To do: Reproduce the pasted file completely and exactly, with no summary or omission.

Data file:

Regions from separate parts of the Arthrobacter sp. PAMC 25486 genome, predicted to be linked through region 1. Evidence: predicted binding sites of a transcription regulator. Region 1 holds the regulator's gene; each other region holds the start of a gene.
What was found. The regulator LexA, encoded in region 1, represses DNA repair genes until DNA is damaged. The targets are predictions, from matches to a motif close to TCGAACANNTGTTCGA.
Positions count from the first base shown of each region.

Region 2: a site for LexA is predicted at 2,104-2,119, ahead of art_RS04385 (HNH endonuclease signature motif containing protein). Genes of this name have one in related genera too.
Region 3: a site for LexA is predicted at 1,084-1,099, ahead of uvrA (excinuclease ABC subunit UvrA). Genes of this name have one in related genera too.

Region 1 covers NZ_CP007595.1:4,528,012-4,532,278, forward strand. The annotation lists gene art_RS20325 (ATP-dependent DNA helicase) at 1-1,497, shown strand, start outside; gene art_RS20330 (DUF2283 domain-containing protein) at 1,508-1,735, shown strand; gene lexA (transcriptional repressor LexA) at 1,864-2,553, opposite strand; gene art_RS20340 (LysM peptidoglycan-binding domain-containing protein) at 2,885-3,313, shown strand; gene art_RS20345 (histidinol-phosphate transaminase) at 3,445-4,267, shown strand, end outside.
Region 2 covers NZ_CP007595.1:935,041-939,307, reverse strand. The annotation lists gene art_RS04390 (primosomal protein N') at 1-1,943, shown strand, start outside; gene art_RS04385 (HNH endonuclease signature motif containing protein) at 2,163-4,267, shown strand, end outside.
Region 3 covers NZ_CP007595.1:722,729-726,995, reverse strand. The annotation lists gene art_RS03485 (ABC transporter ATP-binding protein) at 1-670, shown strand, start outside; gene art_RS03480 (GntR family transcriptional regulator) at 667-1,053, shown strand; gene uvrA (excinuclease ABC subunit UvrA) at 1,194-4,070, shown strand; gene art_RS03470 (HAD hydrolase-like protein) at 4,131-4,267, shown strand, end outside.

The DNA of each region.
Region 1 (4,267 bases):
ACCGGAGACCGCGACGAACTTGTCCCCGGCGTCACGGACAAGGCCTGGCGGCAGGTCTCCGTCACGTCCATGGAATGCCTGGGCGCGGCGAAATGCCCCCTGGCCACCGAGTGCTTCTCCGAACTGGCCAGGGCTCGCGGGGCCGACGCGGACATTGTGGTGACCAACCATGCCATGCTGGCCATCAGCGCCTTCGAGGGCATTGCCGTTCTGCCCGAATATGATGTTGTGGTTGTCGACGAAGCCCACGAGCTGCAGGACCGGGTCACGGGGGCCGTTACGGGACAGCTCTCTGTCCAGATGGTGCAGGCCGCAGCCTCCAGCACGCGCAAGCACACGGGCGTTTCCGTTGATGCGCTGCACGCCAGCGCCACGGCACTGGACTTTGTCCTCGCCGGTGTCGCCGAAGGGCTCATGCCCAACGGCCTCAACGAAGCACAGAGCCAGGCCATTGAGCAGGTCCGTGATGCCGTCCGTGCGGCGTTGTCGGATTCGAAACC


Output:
Regions from separate parts of the Arthrobacter sp. PAMC 25486 genome, predicted to be linked through region 1. Evidence: predicted binding sites of a transcription regulator. Region 1 holds the regulator's gene; each other region holds the start of a gene.
What was found. The regulator LexA, encoded in region 1, represses DNA repair genes until DNA is damaged. The targets are predictions, from matches to a motif close to TCGAACANNTGTTCGA.
Positions count from the first base shown of each region.

Region 2: a site for LexA is predicted at 2,104-2,119, ahead of art_RS04385 (HNH endonuclease signature motif containing protein). Genes of this name have one in related genera too.
Region 3: a site for LexA is predicted at 1,084-1,099, ahead of uvrA (excinuclease ABC subunit UvrA). Genes of this name have one in related genera too.

Region 1 covers NZ_CP007595.1:4,528,012-4,532,278, forward strand. The annotation lists gene art_RS20325 (ATP-dependent DNA helicase) at 1-1,497, shown strand, start outside; gene art_RS20330 (DUF2283 domain-containing protein) at 1,508-1,735, shown strand; gene lexA (transcriptional repressor LexA) at 1,864-2,553, opposite strand; gene art_RS20340 (LysM peptidoglycan-binding domain-containing protein) at 2,885-3,313, shown strand; gene art_RS20345 (histidinol-phosphate transaminase) at 3,445-4,267, shown strand, end outside.
Region 2 covers NZ_CP007595.1:935,041-939,307, reverse strand. The annotation lists gene art_RS04390 (primosomal protein N') at 1-1,943, shown strand, start outside; gene art_RS04385 (HNH endonuclease signature motif containing protein) at 2,163-4,267, shown strand, end outside.
Region 3 covers NZ_CP007595.1:722,729-726,995, reverse strand. The annotation lists gene art_RS03485 (ABC transporter ATP-binding protein) at 1-670, shown strand, start outside; gene art_RS03480 (GntR family transcriptional regulator) at 667-1,053, shown strand; gene uvrA (excinuclease ABC subunit UvrA) at 1,194-4,070, shown strand; gene art_RS03470 (HAD hydrolase-like protein) at 4,131-4,267, shown strand, end outside.

The DNA of each region.
Region 1 (4,267 bases):
ACCGGAGACCGCGACGAACTTGTCCCCGGCGTCACGGACAAGGCCTGGCGGCAGGTCTCCGTCACGTCCATGGAATGCCTGGGCGCGGCGAAATGCCCCCTGGCCACCGAGTGCTTCTCCGAACTGGCCAGGGCTCGCGGGGCCGACGCGGACATTGTGGTGACCAACCATGCCATGCTGGCCATCAGCGCCTTCGAGGGCATTGCCGTTCTGCCCGAATATGATGTTGTGGTTGTCGACGAAGCCCACGAGCTGCAGGACCGGGTCACGGGGGCCGTTACGGGACAGCTCTCTGTCCAGATGGTGCAGGCCGCAGCCTCCAGCACGCGCAAGCACACGGGCGTTTCCGTTGATGCGCTGCACGCCAGCGCCACGGCACTGGACTTTGTCCTCGCCGGTGTCGCCGAAGGGCTCATGCCCAACGGCCTCAACGAAGCACAGAGCCAGGCCATTGAGCAGGTCCGTGATGCCGTCCGTGCGGCGTTGTCGGATTCGAAACC